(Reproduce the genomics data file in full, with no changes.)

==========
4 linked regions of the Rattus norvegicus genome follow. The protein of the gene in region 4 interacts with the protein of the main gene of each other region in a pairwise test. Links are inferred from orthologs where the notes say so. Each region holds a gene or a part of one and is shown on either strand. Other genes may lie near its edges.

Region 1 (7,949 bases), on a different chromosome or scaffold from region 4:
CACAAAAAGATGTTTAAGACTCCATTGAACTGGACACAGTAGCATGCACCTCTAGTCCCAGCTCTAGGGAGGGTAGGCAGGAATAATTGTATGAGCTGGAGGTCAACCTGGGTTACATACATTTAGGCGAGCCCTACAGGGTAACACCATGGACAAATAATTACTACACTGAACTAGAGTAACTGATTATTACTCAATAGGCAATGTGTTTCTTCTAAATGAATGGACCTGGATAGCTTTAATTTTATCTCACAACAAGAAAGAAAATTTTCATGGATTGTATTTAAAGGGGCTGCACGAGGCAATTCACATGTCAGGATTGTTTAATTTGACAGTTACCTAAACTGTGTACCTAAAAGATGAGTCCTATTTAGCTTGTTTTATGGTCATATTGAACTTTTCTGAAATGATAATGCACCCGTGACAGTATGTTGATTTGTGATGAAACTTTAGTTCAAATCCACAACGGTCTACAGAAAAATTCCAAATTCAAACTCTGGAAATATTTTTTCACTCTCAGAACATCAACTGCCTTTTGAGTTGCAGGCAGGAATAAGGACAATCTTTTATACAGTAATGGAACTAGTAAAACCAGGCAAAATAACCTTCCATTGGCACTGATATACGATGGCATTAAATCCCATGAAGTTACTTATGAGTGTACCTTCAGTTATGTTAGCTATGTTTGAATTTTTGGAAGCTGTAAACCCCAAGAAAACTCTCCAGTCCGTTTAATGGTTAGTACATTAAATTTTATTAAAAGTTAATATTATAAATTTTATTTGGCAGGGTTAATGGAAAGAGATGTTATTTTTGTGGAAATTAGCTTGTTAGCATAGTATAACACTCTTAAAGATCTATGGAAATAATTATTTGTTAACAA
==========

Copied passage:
4 linked regions of the Rattus norvegicus genome follow. The protein of the gene in region 4 interacts with the protein of the main gene of each other region in a pairwise test. Links are inferred from orthologs where the notes say so. Each region holds a gene or a part of one and is shown on either strand. Other genes may lie near its edges.

Region 1 (7,949 bases), on a different chromosome or scaffold from region 4:
CACAAAAAGATGTTTAAGACTCCATTGAACTGGACACAGTAGCATGCACCTCTAGTCCCAGCTCTAGGGAGGGTAGGCAGGAATAATTGTATGAGCTGGAGGTCAACCTGGGTTACATACATTTAGGCGAGCCCTACAGGGTAACACCATGGACAAATAATTACTACACTGAACTAGAGTAACTGATTATTACTCAATAGGCAATGTGTTTCTTCTAAATGAATGGACCTGGATAGCTTTAATTTTATCTCACAACAAGAAAGAAAATTTTCATGGATTGTATTTAAAGGGGCTGCACGAGGCAATTCACATGTCAGGATTGTTTAATTTGACAGTTACCTAAACTGTGTACCTAAAAGATGAGTCCTATTTAGCTTGTTTTATGGTCATATTGAACTTTTCTGAAATGATAATGCACCCGTGACAGTATGTTGATTTGTGATGAAACTTTAGTTCAAATCCACAACGGTCTACAGAAAAATTCCAAATTCAAACTCTGGAAATATTTTTTCACTCTCAGAACATCAACTGCCTTTTGAGTTGCAGGCAGGAATAAGGACAATCTTTTATACAGTAATGGAACTAGTAAAACCAGGCAAAATAACCTTCCATTGGCACTGATATACGATGGCATTAAATCCCATGAAGTTACTTATGAGTGTACCTTCAGTTATGTTAGCTATGTTTGAATTTTTGGAAGCTGTAAACCCCAAGAAAACTCTCCAGTCCGTTTAATGGTTAGTACATTAAATTTTATTAAAAGTTAATATTATAAATTTTATTTGGCAGGGTTAATGGAAAGAGATGTTATTTTTGTGGAAATTAGCTTGTTAGCATAGTATAACACTCTTAAAGATCTATGGAAATAATTATTTGTTAACAA